Overflowing garbage and human waste at Yosemite National Park, California, has left rangers concerned during the partial government shutdown.
For nearly two weeks, more than 21,000 National Park Service employees have been furloughed, leaving many parks and forests with only a few rangers on duty. Only emergency personnel have been deemed “essential” to continue to work at the national parks through the shutdown.
The National Park Service announced most parks will not provide services, such as public restrooms, trash collection and road maintenance, during the shutdown. On the 12th day of the shutdown, hundreds of thousands of National Park Service and Environmental Protection Agency (EPA) employees remain out of work.
While the Trump administration decided to leave national parks open to visitors during the shutdown, parts of Yosemite were forced to close this week “due to lack of restrooms and resulting impacts from human waste" on roads, the park announced.
“We're afraid that we're going to start seeing significant damage to the natural resources in parks and potentially to historic and other cultural artifacts," John Garder, senior budget director of the nonprofit National Parks Conservation Association, told the Associated Press. "We're concerned there'll be impacts to visitors' safety. It's really a nightmare scenario."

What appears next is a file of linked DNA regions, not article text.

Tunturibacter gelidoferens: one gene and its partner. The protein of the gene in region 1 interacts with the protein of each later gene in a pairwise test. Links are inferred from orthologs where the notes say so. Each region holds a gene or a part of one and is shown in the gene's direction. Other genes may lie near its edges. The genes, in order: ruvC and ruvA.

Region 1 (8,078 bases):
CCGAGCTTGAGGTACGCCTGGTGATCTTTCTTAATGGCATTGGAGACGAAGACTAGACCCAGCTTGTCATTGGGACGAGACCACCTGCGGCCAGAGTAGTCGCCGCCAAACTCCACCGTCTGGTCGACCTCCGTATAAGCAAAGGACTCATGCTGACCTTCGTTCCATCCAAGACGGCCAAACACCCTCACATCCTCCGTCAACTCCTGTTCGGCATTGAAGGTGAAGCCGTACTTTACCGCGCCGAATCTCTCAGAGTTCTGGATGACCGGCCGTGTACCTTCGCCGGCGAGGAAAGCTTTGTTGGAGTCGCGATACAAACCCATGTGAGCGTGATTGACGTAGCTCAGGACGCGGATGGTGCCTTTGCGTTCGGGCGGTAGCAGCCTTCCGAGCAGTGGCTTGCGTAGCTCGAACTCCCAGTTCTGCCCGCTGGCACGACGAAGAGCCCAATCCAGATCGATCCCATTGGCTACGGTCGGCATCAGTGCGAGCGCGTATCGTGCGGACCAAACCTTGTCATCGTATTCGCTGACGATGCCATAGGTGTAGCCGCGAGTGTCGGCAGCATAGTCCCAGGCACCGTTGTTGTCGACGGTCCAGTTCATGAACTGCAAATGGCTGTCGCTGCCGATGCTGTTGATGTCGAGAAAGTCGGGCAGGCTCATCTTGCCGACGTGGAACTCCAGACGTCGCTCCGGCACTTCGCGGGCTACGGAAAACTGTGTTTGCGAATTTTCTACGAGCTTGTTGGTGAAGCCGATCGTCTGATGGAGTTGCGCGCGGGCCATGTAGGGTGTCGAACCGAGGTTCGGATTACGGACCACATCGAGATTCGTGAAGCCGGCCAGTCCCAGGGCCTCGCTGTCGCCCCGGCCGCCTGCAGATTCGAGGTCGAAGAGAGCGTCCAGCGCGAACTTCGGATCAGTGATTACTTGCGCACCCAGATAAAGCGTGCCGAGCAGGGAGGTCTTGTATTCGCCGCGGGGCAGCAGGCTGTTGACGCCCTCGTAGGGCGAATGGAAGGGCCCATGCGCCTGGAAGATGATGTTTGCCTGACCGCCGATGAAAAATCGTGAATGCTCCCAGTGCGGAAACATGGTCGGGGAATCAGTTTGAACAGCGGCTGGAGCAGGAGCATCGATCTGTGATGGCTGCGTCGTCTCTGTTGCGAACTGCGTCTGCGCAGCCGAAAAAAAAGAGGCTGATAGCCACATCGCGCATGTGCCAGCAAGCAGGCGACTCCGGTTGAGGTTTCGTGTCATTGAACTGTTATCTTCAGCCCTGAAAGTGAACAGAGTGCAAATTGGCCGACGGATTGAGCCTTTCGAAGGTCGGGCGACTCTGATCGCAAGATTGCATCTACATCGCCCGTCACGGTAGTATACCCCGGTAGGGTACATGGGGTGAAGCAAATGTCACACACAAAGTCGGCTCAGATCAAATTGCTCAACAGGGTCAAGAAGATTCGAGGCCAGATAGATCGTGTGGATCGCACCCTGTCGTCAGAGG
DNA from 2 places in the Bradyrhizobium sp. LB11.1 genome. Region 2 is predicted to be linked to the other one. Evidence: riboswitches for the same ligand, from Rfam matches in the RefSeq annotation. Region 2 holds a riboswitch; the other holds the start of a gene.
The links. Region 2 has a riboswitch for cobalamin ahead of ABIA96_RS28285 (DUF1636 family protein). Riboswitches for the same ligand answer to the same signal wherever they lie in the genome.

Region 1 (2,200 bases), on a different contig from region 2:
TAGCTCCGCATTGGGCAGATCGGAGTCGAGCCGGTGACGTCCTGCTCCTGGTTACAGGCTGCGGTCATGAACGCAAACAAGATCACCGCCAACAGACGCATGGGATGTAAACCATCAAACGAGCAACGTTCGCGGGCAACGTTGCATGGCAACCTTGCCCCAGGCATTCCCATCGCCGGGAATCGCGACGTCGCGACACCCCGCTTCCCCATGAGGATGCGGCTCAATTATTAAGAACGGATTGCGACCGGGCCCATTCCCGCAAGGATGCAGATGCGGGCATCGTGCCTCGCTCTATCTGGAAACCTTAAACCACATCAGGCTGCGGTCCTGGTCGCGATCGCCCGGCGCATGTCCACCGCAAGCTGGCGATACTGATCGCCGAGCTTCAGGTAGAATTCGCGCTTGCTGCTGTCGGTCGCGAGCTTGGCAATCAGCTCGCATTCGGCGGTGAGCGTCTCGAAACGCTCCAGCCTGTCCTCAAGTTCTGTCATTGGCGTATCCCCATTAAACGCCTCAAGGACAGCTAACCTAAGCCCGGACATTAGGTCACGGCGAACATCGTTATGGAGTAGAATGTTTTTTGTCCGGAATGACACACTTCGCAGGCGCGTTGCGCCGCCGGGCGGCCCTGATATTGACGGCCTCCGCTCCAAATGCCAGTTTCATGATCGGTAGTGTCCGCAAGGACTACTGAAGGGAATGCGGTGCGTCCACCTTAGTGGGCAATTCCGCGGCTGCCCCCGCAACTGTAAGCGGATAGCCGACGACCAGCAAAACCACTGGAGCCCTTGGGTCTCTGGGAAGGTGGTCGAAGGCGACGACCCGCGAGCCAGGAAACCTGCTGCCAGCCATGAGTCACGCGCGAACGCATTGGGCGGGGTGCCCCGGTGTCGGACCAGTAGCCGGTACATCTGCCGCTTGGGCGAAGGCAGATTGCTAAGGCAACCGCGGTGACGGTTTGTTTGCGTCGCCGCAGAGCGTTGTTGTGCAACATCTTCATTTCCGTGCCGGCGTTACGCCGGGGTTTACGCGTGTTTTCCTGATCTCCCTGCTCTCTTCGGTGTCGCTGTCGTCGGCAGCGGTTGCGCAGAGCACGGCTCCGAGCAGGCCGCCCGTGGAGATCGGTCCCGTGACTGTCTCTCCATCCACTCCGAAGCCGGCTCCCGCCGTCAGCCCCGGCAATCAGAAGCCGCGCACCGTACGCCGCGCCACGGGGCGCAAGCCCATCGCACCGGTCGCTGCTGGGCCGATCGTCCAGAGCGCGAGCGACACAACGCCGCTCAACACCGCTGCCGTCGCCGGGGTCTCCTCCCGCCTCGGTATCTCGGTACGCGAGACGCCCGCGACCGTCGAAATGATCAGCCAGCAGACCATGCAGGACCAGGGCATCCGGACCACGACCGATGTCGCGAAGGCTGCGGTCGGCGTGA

At the EPA, more than 13,000 workers are affected by the government shutdown, according to the agency’s shutdown contingency plan. The shutdown could continue to halt EPA cleanup efforts at contaminated sites, such as landfills and mining sites, as well as halt inspections of hazardous waste management sites.
In other parts of the country, services, such as trash collection, will continue to function on local tax dollars.
President Donald Trump prompted the government shutdown because of a lack of funding for a U.S.-Mexico border wall.